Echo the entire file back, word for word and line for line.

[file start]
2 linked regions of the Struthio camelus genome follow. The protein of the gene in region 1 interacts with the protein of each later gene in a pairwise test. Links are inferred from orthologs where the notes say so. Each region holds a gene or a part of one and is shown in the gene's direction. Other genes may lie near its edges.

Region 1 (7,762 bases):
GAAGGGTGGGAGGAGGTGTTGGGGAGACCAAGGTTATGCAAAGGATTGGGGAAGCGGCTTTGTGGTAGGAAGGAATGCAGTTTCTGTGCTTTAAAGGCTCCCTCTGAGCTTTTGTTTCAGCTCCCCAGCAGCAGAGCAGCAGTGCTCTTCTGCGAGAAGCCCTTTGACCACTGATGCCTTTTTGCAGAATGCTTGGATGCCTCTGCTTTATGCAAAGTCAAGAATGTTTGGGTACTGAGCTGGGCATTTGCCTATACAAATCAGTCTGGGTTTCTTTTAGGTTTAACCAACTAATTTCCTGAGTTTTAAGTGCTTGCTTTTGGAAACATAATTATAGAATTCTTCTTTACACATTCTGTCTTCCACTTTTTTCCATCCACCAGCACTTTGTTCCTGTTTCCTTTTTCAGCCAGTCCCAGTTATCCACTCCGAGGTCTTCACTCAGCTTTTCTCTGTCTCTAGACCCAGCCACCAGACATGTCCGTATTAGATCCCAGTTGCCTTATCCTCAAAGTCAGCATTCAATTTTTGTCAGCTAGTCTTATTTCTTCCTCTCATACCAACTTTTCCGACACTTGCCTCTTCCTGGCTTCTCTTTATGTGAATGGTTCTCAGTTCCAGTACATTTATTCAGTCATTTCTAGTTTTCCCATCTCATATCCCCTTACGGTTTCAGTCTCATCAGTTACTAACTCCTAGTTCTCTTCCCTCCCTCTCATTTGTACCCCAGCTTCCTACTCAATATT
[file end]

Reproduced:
2 linked regions of the Struthio camelus genome follow. The protein of the gene in region 1 interacts with the protein of each later gene in a pairwise test. Links are inferred from orthologs where the notes say so. Each region holds a gene or a part of one and is shown in the gene's direction. Other genes may lie near its edges.

Region 1 (7,762 bases):
GAAGGGTGGGAGGAGGTGTTGGGGAGACCAAGGTTATGCAAAGGATTGGGGAAGCGGCTTTGTGGTAGGAAGGAATGCAGTTTCTGTGCTTTAAAGGCTCCCTCTGAGCTTTTGTTTCAGCTCCCCAGCAGCAGAGCAGCAGTGCTCTTCTGCGAGAAGCCCTTTGACCACTGATGCCTTTTTGCAGAATGCTTGGATGCCTCTGCTTTATGCAAAGTCAAGAATGTTTGGGTACTGAGCTGGGCATTTGCCTATACAAATCAGTCTGGGTTTCTTTTAGGTTTAACCAACTAATTTCCTGAGTTTTAAGTGCTTGCTTTTGGAAACATAATTATAGAATTCTTCTTTACACATTCTGTCTTCCACTTTTTTCCATCCACCAGCACTTTGTTCCTGTTTCCTTTTTCAGCCAGTCCCAGTTATCCACTCCGAGGTCTTCACTCAGCTTTTCTCTGTCTCTAGACCCAGCCACCAGACATGTCCGTATTAGATCCCAGTTGCCTTATCCTCAAAGTCAGCATTCAATTTTTGTCAGCTAGTCTTATTTCTTCCTCTCATACCAACTTTTCCGACACTTGCCTCTTCCTGGCTTCTCTTTATGTGAATGGTTCTCAGTTCCAGTACATTTATTCAGTCATTTCTAGTTTTCCCATCTCATATCCCCTTACGGTTTCAGTCTCATCAGTTACTAACTCCTAGTTCTCTTCCCTCCCTCTCATTTGTACCCCAGCTTCCTACTCAATATT